On the one hand, as we have seen, capital (both local and global) was increasingly on side, its conviction growing that the ANC was the one force that could actually deliver an insurgent population to acceptance of a deal quite unthreat-ening in substance both to capital as well as to those whites who were securely lodged in the upper strata of society. On the other hand, however, there was the insurgent proletariat and precariat (as represented, notably, by COSATU and the UDF) : yet they too were being brought, slowly but surely, to heel by the ANC – the rank and file of both proletariat and precariat now to be rendered politically, as we have suggested above, as presumptive ‘citizens’ rather than as assertive and active comrades in a continuing struggle for genuine liberation.
The stage was thus set for ‘transition’ (however contradictory it might prove to be) … or was it? True, the ANC could look forward to the more public set of negotiations, those with the apartheid state, with some confidence – now that it had begun, by the late 1980s, to have acceptance of where it might, in the long run, really count: in the camp of that very capital with which it had, in fact, actually been negotiating for some years.
The evolution of the South African state and society in the early twenty-first century confirmed the more pessimistic predictions: neo-liberalism would fail, thus leading to systemic corruption (sometimes termed neo-patrimonialism), followed by open ruptures thanks to extreme inequality, unemployment and low pay in varied communities and workplaces. The Marikana massacre on August 16, 2012, reflected these trends, as the nextchapter reports. However, the story would have been yet more grim if, during the dozen years after 2000, Pretoria had not adopted what we can characterize as ‘tokenistic welfarism’ in several social policy innovations. Most important was a victory won by civil society activists against President Thabo Mbeki that led to free access to AIDS medicines and then to a dramatic rise in life expectancy. Some social policies, such as Free Basic Services for lifeline water and electricity, were of global importance, yet at the same time suffered severe limitations because of their tokenistic character. All of these developments reflected the overarching problem of neo-liberalism in public policy, operating within a structurally dysfunctional economy that excluded around 40 per cent of the working-age population from employment, overlaid with new gender and race biases, not to mention extreme disregard for the environment.
Ultimately, as we will see, the extreme political turmoil within the ruling party – with three presidents serving in the course of nine months in 2008-09 following the prior year's ‘palace coup’ against Mbeki at the Polokwane conference of the African National Congress – did not lead to changes in core state processes.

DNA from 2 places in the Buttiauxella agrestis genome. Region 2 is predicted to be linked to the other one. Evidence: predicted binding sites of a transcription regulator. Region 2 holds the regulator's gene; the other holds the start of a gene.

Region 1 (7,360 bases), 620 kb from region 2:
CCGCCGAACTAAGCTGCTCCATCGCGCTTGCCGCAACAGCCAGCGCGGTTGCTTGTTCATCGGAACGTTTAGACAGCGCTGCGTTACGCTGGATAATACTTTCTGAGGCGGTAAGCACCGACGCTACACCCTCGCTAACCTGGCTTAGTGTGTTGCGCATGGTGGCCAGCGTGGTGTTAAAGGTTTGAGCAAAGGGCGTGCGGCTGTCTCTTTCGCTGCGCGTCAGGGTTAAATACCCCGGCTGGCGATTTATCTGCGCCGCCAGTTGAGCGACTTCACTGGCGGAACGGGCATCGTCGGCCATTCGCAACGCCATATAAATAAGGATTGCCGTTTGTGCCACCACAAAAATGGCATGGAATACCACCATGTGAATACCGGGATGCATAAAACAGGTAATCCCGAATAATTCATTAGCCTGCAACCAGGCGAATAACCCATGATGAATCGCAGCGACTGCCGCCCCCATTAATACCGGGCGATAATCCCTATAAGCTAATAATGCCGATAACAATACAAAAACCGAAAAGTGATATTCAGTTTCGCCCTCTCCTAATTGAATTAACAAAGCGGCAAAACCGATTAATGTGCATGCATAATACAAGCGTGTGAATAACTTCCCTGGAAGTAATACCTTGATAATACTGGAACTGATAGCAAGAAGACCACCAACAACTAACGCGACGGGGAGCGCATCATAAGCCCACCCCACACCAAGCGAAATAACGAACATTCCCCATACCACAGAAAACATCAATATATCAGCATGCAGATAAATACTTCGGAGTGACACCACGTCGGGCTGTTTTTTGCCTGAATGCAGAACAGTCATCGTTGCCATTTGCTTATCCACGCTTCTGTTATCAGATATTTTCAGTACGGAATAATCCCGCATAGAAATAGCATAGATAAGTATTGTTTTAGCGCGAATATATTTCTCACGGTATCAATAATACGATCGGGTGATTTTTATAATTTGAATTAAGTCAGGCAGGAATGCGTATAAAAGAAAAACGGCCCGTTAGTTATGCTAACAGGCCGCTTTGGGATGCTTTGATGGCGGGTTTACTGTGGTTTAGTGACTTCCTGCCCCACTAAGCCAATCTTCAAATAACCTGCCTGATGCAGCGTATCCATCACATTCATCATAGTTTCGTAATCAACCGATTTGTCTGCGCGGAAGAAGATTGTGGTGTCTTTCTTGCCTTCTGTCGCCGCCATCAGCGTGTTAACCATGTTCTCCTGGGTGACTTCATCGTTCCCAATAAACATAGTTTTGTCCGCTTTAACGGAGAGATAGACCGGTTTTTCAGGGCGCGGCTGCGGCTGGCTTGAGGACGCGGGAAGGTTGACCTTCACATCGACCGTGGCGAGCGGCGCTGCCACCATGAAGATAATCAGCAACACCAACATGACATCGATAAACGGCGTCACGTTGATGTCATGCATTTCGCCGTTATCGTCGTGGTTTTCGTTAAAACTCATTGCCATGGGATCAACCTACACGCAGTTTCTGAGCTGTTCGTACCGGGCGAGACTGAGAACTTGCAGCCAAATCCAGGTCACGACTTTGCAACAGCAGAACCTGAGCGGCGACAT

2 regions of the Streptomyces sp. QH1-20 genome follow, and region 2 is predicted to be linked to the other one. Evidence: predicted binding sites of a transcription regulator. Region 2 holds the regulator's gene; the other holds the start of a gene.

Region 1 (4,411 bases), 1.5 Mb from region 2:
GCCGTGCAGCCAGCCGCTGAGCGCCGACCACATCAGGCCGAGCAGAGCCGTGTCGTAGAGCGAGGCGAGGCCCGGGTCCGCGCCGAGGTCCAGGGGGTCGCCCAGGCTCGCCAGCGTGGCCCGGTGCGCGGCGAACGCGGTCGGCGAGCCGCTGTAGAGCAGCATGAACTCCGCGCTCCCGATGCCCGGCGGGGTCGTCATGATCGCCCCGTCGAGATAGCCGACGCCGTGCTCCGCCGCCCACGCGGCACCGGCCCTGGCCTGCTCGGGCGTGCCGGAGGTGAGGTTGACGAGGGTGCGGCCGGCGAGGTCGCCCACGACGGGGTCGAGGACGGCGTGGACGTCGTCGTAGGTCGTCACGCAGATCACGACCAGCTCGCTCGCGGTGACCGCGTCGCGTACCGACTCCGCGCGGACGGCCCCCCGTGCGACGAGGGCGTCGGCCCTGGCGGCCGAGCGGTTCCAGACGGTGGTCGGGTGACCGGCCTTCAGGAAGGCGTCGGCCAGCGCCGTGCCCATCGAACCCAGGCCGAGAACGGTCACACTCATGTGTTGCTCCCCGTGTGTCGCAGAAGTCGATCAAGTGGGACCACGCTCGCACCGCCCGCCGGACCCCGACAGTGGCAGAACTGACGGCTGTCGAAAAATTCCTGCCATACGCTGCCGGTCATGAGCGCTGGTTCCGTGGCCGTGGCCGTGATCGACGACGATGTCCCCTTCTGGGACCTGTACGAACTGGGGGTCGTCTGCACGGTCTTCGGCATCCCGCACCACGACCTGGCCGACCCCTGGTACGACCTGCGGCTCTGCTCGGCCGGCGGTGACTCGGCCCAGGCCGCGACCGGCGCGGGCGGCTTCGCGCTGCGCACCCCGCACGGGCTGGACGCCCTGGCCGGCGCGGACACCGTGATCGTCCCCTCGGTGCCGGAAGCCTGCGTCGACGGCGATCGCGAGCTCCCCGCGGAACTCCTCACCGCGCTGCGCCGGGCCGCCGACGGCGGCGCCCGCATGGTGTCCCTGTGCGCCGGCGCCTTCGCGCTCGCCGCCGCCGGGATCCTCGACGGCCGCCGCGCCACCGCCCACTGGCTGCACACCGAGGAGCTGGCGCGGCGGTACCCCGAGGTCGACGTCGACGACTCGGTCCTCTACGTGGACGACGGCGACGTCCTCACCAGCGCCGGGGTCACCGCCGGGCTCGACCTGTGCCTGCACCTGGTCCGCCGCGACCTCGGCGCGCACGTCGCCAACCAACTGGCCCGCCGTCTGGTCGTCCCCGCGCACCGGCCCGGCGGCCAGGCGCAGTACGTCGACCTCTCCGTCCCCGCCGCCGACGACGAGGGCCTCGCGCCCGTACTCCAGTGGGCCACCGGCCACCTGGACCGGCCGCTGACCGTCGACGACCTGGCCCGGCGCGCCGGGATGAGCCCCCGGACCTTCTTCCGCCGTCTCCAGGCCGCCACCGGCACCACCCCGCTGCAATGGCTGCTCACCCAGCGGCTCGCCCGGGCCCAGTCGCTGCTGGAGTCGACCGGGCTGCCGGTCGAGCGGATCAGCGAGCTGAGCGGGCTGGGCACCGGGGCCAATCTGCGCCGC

Across the complex landscape of the southern part of the African continent, human beings have carved a conflictual history, one that in the last several hundred years has witnessed particularly dramatic scenes: heroic accomplishments set against cruel examples – the apartheid system itself being the principal case in point – of ‘man's inhumanity to man [sic]’. The present chapter will sketch this experience, tracing the long arc of history of those peoples who would ultimately form the citizenry of present-day South Africa. It must be borne in mind, however, that for much of the period covered in this chapter, the lines on the map that eventually came to encompass ‘South Africa’ did not exist: only with the benefit of hindsight can we see, with any clarity, that country ‘in the-making’. Up until a very late date, a diversity of ‘histories’ cut across the territory that is now South Africa, these histories fatefully intersecting in ways that deeply affected and qualified their independent trajectories, even as they also retained and reflected something of their own semi-autonomous structure, dynamics and inner meaning.
This chapter will, in turn, set the stage for an initial focus in the succeeding one (Chapter 2) on the attempt to forge one kind of synthesis of these diversities: the extreme form of institutionalization of racial supremacy represented by the ascendancy, from 1948, of the National Party and its authoritarian apartheid state.
South Africa won its democracy in 1994. But in far too many respects, it has been a ‘choiceless democracy’ in socio-economic policy terms and more broadly a ‘low-intensity democracy’, to borrow terms coined respectively by Thandika Mkandawire for Africa, and by Barry Gills and Joel Rocamora for many ex-dictatorships. The self-imposition of economic and development policies – typically at the behest of financial markets and the Washington/Geneva multilateral institutions – required an extraordinary insulation from genuine national determinations: in short, an ‘elite transition’. This insulation of policy from democracy was facilitated by invoking the mantra of seeking ‘international competitiveness’, and initially peaked with Nelson Mandela's 1996 Growth, Employment and Redistribution policy. As Chapter 5 shows, Pretoria's obeisance to multinational corporations, revealed in this core policy, helped to mould the platinum belt in a manner that inexorably led to the Marikana Massacre. In the South African case of low-intensity democracy, it must be stressed, the decision to reduce any real room for strategic manoeuvre was made as much by the local principals as it was by the Bretton Woods Institutions, other financiers and investors.
As these next chapters document, South Africa's democratization was profoundly compromised by an intra-elite economic deal that, for most people, worsened poverty, unemployment, inequality and ecological degradation, while also exacerbating many racial, gender and geographical differences. In this chapter we consider the critical choices and outcomes from 1994–2000.